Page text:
Scottish National Dictionary (1700–)

Hide Quotations Hide Etymology Cite this entry

GARNEL, n. Also garnal. See also Girnel.

1. A granary. Also fig. Ayr. 1821  Galt Ann. Parish xxxix.:
[He] brought in two cargos to Irville on purpose for the parish, against the time of need, making for the occasion a garnel of one of the warehouses of the cotton-mill.
Rnf. 1827  W. Taylor Poems 68:
Nature's garnel has ay routh Baith for the back as weel's the mouth.
Ayr. 1836  Galt in Tait's Mag. (Jan.) 30:
Though this is in a manner holy writ, concerning the general carnality of the place, yet it's no a town without garnels of the Lord in by places.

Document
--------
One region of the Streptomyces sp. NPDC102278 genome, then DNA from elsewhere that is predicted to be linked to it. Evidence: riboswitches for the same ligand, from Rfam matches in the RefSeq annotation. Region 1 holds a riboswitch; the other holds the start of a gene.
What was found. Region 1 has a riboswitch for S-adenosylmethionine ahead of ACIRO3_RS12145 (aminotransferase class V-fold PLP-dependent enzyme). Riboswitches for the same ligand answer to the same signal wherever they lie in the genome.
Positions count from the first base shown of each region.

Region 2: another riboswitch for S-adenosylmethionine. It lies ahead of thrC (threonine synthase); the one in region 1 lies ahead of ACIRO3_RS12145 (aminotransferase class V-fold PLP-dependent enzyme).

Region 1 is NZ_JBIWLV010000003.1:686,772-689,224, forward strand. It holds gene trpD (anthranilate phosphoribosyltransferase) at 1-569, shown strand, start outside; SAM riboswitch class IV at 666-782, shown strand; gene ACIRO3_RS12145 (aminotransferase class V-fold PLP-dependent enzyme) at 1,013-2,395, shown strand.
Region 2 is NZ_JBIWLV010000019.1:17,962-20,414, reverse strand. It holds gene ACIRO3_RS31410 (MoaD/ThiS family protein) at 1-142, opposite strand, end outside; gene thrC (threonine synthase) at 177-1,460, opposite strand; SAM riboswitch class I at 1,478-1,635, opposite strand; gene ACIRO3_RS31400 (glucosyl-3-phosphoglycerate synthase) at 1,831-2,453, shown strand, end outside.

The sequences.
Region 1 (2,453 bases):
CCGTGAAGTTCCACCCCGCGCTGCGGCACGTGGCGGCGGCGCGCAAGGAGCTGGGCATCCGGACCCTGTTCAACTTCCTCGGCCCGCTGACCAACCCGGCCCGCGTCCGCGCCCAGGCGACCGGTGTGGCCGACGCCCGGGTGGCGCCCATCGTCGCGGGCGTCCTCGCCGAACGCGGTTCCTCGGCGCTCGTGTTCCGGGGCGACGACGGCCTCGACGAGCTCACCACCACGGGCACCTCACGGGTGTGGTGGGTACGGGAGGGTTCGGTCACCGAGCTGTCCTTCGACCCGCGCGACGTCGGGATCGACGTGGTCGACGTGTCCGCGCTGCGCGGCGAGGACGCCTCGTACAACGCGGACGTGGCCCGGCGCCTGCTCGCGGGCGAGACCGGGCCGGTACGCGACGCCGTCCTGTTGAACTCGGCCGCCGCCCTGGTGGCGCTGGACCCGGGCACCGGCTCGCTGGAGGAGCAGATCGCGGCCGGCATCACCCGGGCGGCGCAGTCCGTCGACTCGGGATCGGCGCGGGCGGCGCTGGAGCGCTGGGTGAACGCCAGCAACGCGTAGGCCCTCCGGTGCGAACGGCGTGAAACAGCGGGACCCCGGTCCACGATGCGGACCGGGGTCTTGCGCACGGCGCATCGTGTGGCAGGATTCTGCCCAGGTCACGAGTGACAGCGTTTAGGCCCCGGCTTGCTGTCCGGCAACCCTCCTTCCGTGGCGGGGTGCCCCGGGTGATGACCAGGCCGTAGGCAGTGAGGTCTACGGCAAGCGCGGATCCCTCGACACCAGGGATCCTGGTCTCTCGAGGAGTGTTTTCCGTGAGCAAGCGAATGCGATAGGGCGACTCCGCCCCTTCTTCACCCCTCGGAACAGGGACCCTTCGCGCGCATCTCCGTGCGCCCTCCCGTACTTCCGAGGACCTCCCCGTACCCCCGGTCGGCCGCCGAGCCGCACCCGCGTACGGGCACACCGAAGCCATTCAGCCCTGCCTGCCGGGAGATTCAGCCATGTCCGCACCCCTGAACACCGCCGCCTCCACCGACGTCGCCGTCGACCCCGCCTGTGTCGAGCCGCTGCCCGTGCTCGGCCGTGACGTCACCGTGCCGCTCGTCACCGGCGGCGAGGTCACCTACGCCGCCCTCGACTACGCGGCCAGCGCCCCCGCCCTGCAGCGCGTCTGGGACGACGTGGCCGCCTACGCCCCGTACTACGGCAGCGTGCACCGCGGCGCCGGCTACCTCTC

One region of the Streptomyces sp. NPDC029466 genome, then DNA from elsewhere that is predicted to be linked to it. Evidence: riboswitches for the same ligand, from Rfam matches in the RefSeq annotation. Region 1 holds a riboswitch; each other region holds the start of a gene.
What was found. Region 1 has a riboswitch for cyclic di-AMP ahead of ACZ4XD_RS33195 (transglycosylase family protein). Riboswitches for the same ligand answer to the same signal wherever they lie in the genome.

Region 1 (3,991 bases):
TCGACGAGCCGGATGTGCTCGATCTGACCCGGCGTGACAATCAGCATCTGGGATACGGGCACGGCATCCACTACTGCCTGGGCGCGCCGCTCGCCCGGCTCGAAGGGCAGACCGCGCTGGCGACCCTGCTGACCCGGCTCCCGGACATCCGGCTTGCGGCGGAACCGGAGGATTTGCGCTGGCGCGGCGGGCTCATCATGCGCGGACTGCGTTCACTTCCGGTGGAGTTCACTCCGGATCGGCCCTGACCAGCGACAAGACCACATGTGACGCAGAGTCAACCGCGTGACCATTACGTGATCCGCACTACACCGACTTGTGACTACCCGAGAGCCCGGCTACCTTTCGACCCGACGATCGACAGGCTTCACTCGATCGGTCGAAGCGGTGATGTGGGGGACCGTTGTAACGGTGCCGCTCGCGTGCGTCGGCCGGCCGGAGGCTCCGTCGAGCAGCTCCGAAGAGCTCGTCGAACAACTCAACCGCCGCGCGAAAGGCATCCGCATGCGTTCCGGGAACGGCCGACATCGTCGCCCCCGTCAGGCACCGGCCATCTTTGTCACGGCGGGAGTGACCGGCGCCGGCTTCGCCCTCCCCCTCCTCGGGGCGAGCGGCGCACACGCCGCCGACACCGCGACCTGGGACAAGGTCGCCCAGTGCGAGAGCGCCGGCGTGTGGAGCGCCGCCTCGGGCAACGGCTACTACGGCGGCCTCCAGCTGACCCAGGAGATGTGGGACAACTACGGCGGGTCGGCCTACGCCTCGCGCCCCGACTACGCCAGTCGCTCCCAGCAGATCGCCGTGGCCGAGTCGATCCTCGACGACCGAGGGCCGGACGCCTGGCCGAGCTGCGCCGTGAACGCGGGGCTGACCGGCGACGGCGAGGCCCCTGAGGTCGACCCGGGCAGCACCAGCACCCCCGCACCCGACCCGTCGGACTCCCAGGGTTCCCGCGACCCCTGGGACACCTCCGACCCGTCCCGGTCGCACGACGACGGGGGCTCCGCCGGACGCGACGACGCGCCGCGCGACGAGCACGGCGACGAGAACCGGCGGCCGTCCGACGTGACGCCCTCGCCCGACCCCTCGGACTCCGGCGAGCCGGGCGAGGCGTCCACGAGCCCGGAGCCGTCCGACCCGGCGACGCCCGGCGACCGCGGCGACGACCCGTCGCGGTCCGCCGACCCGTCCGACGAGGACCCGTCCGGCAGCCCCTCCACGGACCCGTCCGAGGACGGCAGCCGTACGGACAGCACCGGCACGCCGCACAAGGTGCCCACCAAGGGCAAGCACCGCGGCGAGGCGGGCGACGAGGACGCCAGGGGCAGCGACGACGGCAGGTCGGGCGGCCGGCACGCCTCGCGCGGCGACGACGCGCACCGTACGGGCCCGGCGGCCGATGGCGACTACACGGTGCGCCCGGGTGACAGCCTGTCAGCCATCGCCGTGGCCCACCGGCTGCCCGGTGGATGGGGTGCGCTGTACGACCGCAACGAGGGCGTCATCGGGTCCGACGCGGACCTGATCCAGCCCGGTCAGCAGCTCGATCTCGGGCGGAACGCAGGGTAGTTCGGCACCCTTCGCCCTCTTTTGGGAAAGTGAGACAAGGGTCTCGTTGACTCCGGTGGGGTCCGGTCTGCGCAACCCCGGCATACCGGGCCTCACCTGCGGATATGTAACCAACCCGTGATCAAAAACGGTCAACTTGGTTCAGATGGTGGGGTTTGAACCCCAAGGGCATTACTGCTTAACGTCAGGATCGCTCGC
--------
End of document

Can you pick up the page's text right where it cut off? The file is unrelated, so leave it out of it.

2. A meal-bin (Ayr.8 1932, “fairly often heard in country districts, very rarely used by old people in town,” Ayr. 1954). Ags. 1861  R. Leighton Poems 24:
He scrimps the auld wife baith in garnal and caddy.
Ayr. 1875  A. L. Orr Poems 27:
Kate . . . tae the garnel gaed And in the basin a' the aitmeal laid.

[O.Sc. has garnale, garnel(l), etc., as above, from 1489, variant of Girnel with assimilation to Eng. garner.]

You may wish to vary the format shown below depending on the citation style used.

"Garnel n.". Dictionary of the Scots Language. 2004. Scottish Language Dictionaries Ltd. Accessed 15 Dec 2017 <http://www.dsl.ac.uk/entry/snd/garnel>

10646

snd

Try an Advanced Search

Browse SND:

Browse Up
    Loading...
Browse Down

Share: